The first stage of the GSLV Mk 2 also has four strap-on boosters that use liquid fuel. The F10 mission used the GSLV in its Mk 2 configuration.
In terms of design and hardware, however, the Mk 2 and the Mk 3 configurations are very different.
After the range operations director confirmed the launch had failed, ISRO chairman K. Sivan added that mission couldn’t be “fully accomplished mainly because there is a technical anomaly observed in the cryogenic stage.”
The F10 mission was carrying the GISAT-1 Earth-observation satellite, capable of near-real-time imaging of large area regions at frequent intervals, monitoring of natural disasters and other episodic events, obtaining spectral signatures for agriculture, forestry and water bodies.
Before today’s launch, ISRO had launched Brazil’s Earth-observation satellite Amazonia-1, plus 18 co-passenger satellites, in February 2021 onboard a Polar Satellite Launch Vehicle (PSLV). The F10 launch was earlier supposed to happen by May, but had to be postponed due to the major COVID-19 outbreak earlier this year.
While the PSLV has often been called a “workhorse” and which ISRO has used repeatedly to execute “textbook launches”, the organisation has had relatively less success with the GSLV rockets.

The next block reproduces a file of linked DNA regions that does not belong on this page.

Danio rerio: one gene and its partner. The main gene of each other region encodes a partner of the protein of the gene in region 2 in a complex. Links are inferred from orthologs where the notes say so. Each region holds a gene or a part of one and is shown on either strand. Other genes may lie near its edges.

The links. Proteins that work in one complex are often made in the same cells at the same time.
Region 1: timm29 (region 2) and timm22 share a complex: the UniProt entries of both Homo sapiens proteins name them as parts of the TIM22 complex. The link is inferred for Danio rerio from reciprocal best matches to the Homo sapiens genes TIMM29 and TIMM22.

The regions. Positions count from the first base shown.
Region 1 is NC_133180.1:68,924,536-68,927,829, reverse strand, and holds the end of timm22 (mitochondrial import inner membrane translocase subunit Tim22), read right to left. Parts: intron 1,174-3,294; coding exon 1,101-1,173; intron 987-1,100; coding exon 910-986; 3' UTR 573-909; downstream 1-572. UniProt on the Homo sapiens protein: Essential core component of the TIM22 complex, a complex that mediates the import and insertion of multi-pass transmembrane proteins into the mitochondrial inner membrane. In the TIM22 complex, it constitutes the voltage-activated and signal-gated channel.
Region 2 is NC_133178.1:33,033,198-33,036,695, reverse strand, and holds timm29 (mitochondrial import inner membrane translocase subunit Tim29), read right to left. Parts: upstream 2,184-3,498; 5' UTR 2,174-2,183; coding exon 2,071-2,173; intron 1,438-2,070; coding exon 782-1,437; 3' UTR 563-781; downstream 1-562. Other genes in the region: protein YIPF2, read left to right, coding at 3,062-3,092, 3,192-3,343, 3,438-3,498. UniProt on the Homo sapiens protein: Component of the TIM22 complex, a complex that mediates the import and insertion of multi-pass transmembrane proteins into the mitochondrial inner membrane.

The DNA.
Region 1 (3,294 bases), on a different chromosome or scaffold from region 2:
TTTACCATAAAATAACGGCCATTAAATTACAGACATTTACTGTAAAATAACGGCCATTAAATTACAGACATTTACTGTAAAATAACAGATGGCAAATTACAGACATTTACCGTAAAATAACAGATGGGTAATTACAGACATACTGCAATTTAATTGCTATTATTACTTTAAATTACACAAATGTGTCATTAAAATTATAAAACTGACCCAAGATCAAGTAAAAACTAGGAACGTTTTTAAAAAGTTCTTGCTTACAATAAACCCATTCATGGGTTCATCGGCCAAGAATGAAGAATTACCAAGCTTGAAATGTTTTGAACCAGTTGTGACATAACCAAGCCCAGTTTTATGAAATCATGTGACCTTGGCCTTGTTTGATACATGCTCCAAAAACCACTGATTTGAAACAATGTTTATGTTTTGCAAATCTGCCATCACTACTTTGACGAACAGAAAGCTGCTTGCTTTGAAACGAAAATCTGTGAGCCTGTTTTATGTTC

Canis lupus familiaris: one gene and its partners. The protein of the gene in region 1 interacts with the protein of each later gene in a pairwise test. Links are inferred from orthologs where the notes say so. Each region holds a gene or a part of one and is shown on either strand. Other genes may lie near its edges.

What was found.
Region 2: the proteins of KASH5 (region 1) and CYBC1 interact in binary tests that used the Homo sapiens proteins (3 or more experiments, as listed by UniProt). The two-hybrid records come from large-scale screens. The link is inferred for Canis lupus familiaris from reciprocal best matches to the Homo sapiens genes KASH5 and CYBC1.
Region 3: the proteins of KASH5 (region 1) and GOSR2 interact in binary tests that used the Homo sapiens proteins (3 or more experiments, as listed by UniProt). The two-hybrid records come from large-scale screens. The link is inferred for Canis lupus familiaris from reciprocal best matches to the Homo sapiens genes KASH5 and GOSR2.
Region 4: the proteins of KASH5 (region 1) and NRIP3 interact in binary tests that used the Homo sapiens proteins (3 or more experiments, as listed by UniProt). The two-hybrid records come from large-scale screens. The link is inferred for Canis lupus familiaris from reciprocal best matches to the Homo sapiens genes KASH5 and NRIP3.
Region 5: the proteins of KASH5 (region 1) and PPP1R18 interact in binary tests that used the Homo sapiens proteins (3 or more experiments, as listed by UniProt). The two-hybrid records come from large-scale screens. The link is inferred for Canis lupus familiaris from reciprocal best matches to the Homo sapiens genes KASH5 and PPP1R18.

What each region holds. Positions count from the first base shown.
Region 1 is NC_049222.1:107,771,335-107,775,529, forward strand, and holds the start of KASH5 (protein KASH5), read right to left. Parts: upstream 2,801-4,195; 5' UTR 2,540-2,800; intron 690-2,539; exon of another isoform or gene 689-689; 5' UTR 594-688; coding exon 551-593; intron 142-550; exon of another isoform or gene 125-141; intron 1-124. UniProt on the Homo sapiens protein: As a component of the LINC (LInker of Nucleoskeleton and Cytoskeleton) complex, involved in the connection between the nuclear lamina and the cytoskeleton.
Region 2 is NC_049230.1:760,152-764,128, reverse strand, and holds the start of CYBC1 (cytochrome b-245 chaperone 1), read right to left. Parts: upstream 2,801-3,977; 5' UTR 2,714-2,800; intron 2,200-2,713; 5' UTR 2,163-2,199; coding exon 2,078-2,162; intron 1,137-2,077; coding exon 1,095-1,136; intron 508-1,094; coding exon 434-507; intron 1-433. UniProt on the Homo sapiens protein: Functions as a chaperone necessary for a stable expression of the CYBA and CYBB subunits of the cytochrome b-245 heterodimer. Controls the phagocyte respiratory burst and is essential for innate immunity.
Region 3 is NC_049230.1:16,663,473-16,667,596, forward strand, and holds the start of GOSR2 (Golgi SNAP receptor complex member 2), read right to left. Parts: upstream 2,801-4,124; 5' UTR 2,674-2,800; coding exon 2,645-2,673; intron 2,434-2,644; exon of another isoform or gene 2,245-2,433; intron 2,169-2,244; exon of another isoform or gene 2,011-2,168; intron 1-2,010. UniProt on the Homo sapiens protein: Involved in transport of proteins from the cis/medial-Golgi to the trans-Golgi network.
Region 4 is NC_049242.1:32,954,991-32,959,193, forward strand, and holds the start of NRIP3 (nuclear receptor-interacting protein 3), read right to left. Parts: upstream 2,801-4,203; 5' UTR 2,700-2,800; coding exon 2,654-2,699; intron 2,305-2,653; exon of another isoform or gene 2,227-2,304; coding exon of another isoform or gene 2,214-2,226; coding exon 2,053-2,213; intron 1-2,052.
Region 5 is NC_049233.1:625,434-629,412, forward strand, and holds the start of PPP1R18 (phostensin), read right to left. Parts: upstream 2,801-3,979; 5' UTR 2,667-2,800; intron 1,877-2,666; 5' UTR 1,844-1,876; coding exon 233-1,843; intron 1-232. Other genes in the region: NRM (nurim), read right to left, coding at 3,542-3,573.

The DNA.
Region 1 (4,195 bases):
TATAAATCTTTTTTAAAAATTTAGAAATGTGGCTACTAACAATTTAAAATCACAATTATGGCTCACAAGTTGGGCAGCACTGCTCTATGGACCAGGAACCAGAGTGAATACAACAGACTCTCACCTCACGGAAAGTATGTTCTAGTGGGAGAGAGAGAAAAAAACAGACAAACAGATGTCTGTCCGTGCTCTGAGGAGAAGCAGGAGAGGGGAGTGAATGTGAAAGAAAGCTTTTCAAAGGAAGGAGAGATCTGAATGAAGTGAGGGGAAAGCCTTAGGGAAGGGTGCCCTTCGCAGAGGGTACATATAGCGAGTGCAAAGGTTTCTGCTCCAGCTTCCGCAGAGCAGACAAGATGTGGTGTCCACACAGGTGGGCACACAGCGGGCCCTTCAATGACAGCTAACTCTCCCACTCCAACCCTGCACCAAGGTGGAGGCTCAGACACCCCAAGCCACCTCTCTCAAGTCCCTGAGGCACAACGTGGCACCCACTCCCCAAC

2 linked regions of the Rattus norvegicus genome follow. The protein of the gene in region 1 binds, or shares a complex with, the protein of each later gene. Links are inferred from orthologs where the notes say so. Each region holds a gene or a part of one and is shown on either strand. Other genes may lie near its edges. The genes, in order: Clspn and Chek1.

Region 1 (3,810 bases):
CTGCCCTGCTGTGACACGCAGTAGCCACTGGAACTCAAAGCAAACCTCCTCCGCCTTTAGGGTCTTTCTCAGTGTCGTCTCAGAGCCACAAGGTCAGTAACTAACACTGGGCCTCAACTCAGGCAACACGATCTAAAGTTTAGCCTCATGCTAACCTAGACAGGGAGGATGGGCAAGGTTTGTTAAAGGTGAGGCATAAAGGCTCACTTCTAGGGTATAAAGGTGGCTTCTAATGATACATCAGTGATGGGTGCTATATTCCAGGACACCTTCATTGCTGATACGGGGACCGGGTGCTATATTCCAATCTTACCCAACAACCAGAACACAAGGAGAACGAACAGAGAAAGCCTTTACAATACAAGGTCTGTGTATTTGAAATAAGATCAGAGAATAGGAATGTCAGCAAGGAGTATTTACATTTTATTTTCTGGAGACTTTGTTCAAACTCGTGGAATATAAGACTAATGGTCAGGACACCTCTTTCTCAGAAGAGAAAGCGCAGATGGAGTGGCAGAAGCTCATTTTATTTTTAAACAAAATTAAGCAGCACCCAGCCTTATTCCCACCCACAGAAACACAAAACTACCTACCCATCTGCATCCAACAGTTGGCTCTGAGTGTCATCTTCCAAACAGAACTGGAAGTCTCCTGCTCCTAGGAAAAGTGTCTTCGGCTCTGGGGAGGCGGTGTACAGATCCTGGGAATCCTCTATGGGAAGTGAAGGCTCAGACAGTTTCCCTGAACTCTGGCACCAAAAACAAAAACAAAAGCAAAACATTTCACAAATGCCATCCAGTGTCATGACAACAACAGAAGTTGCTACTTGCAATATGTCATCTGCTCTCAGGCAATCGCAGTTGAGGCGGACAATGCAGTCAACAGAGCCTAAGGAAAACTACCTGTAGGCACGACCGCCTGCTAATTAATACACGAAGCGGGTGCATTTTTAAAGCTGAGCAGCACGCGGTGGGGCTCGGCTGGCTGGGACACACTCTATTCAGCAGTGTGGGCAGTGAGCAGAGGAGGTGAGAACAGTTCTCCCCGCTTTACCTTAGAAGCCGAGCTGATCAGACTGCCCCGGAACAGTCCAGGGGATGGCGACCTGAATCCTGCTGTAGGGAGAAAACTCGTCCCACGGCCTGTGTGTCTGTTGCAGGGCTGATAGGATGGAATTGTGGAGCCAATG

In fact, the F10 mission’s failure also ended a 16-mission streak of successes for ISRO.
The GSLV’s primary purpose is to launch satellites into the geosynchronous transfer orbit (GTO), an elliptical orbit around Earth that connects the low-Earth orbit to the geosynchronous orbit.
Once a satellite is released into the GTO, it uses its own on-board engine to manoeuvre itself into the require position in the geosynchronous orbit.
Because the GTO is higher and because the satellites that are typically placed there are heavier, the PSLV can’t launch them. The GSLVs can because they use cryogenic engines for the launch’s third and uppermost stage.
For example, the GISAT-1 satellite on-board the F10 mission weighed 2,268 kg – well above the PSLV’s upper limit of 1,500 kg.